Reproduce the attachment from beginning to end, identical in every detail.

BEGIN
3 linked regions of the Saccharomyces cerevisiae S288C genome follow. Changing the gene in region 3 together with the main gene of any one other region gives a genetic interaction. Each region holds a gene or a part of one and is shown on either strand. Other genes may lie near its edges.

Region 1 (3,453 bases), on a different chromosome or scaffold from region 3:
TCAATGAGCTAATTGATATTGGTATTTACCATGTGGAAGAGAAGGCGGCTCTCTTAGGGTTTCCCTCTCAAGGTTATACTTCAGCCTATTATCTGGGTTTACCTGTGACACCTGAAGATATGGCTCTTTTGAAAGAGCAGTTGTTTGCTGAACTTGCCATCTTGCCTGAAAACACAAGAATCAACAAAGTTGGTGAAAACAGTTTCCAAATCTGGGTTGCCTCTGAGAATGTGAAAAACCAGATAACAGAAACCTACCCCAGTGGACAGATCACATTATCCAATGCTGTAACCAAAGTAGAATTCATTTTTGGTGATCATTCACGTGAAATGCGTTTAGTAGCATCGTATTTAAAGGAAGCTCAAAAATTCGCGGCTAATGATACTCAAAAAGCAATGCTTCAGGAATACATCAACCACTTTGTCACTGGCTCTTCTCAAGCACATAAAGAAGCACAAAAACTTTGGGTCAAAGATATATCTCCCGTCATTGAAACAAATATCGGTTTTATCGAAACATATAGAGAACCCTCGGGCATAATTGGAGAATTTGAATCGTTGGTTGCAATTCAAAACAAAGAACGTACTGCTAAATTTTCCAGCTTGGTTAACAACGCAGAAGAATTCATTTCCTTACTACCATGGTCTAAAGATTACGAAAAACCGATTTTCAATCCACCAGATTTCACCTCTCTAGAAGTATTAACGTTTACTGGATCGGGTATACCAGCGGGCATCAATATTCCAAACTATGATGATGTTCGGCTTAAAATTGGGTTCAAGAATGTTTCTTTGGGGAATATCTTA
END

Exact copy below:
3 linked regions of the Saccharomyces cerevisiae S288C genome follow. Changing the gene in region 3 together with the main gene of any one other region gives a genetic interaction. Each region holds a gene or a part of one and is shown on either strand. Other genes may lie near its edges.

Region 1 (3,453 bases), on a different chromosome or scaffold from region 3:
TCAATGAGCTAATTGATATTGGTATTTACCATGTGGAAGAGAAGGCGGCTCTCTTAGGGTTTCCCTCTCAAGGTTATACTTCAGCCTATTATCTGGGTTTACCTGTGACACCTGAAGATATGGCTCTTTTGAAAGAGCAGTTGTTTGCTGAACTTGCCATCTTGCCTGAAAACACAAGAATCAACAAAGTTGGTGAAAACAGTTTCCAAATCTGGGTTGCCTCTGAGAATGTGAAAAACCAGATAACAGAAACCTACCCCAGTGGACAGATCACATTATCCAATGCTGTAACCAAAGTAGAATTCATTTTTGGTGATCATTCACGTGAAATGCGTTTAGTAGCATCGTATTTAAAGGAAGCTCAAAAATTCGCGGCTAATGATACTCAAAAAGCAATGCTTCAGGAATACATCAACCACTTTGTCACTGGCTCTTCTCAAGCACATAAAGAAGCACAAAAACTTTGGGTCAAAGATATATCTCCCGTCATTGAAACAAATATCGGTTTTATCGAAACATATAGAGAACCCTCGGGCATAATTGGAGAATTTGAATCGTTGGTTGCAATTCAAAACAAAGAACGTACTGCTAAATTTTCCAGCTTGGTTAACAACGCAGAAGAATTCATTTCCTTACTACCATGGTCTAAAGATTACGAAAAACCGATTTTCAATCCACCAGATTTCACCTCTCTAGAAGTATTAACGTTTACTGGATCGGGTATACCAGCGGGCATCAATATTCCAAACTATGATGATGTTCGGCTTAAAATTGGGTTCAAGAATGTTTCTTTGGGGAATATCTTA